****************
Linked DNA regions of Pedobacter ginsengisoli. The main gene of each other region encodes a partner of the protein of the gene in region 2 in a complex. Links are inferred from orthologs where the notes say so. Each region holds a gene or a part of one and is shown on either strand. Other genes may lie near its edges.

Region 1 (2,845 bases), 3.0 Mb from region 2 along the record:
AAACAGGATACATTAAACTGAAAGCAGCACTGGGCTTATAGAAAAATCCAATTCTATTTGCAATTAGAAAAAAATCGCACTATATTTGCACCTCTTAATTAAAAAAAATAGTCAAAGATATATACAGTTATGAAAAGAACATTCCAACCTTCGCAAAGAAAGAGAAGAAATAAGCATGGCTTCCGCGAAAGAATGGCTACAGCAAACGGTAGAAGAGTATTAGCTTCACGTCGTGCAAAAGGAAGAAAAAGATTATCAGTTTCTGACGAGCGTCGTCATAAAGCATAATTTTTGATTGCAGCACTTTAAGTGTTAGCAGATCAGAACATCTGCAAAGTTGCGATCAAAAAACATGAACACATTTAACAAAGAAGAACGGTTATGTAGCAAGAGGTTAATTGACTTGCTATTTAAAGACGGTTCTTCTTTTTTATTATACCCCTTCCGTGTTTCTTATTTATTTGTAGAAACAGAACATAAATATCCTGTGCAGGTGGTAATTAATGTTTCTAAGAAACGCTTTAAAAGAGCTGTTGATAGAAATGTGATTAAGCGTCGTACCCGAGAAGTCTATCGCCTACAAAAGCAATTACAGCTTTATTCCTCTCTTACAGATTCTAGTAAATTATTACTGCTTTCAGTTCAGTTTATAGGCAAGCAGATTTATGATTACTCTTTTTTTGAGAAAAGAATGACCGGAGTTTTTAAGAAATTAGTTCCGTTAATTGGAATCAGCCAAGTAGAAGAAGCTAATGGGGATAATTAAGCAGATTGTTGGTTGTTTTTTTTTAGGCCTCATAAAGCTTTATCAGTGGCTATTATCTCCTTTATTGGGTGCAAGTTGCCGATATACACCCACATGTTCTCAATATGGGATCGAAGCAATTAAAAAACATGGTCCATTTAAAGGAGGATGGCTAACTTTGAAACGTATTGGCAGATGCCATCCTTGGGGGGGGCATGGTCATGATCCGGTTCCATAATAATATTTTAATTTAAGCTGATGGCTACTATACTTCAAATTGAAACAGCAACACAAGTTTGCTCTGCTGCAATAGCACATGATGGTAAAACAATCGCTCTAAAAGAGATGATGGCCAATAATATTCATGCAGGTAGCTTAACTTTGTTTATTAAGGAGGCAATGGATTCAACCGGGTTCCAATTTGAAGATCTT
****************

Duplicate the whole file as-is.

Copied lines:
Linked DNA regions of Pedobacter ginsengisoli. The main gene of each other region encodes a partner of the protein of the gene in region 2 in a complex. Links are inferred from orthologs where the notes say so. Each region holds a gene or a part of one and is shown on either strand. Other genes may lie near its edges.

Region 1 (2,845 bases), 3.0 Mb from region 2 along the record:
AAACAGGATACATTAAACTGAAAGCAGCACTGGGCTTATAGAAAAATCCAATTCTATTTGCAATTAGAAAAAAATCGCACTATATTTGCACCTCTTAATTAAAAAAAATAGTCAAAGATATATACAGTTATGAAAAGAACATTCCAACCTTCGCAAAGAAAGAGAAGAAATAAGCATGGCTTCCGCGAAAGAATGGCTACAGCAAACGGTAGAAGAGTATTAGCTTCACGTCGTGCAAAAGGAAGAAAAAGATTATCAGTTTCTGACGAGCGTCGTCATAAAGCATAATTTTTGATTGCAGCACTTTAAGTGTTAGCAGATCAGAACATCTGCAAAGTTGCGATCAAAAAACATGAACACATTTAACAAAGAAGAACGGTTATGTAGCAAGAGGTTAATTGACTTGCTATTTAAAGACGGTTCTTCTTTTTTATTATACCCCTTCCGTGTTTCTTATTTATTTGTAGAAACAGAACATAAATATCCTGTGCAGGTGGTAATTAATGTTTCTAAGAAACGCTTTAAAAGAGCTGTTGATAGAAATGTGATTAAGCGTCGTACCCGAGAAGTCTATCGCCTACAAAAGCAATTACAGCTTTATTCCTCTCTTACAGATTCTAGTAAATTATTACTGCTTTCAGTTCAGTTTATAGGCAAGCAGATTTATGATTACTCTTTTTTTGAGAAAAGAATGACCGGAGTTTTTAAGAAATTAGTTCCGTTAATTGGAATCAGCCAAGTAGAAGAAGCTAATGGGGATAATTAAGCAGATTGTTGGTTGTTTTTTTTTAGGCCTCATAAAGCTTTATCAGTGGCTATTATCTCCTTTATTGGGTGCAAGTTGCCGATATACACCCACATGTTCTCAATATGGGATCGAAGCAATTAAAAAACATGGTCCATTTAAAGGAGGATGGCTAACTTTGAAACGTATTGGCAGATGCCATCCTTGGGGGGGGCATGGTCATGATCCGGTTCCATAATAATATTTTAATTTAAGCTGATGGCTACTATACTTCAAATTGAAACAGCAACACAAGTTTGCTCTGCTGCAATAGCACATGATGGTAAAACAATCGCTCTAAAAGAGATGATGGCCAATAATATTCATGCAGGTAGCTTAACTTTGTTTATTAAGGAGGCAATGGATTCAACCGGGTTCCAATTTGAAGATCTT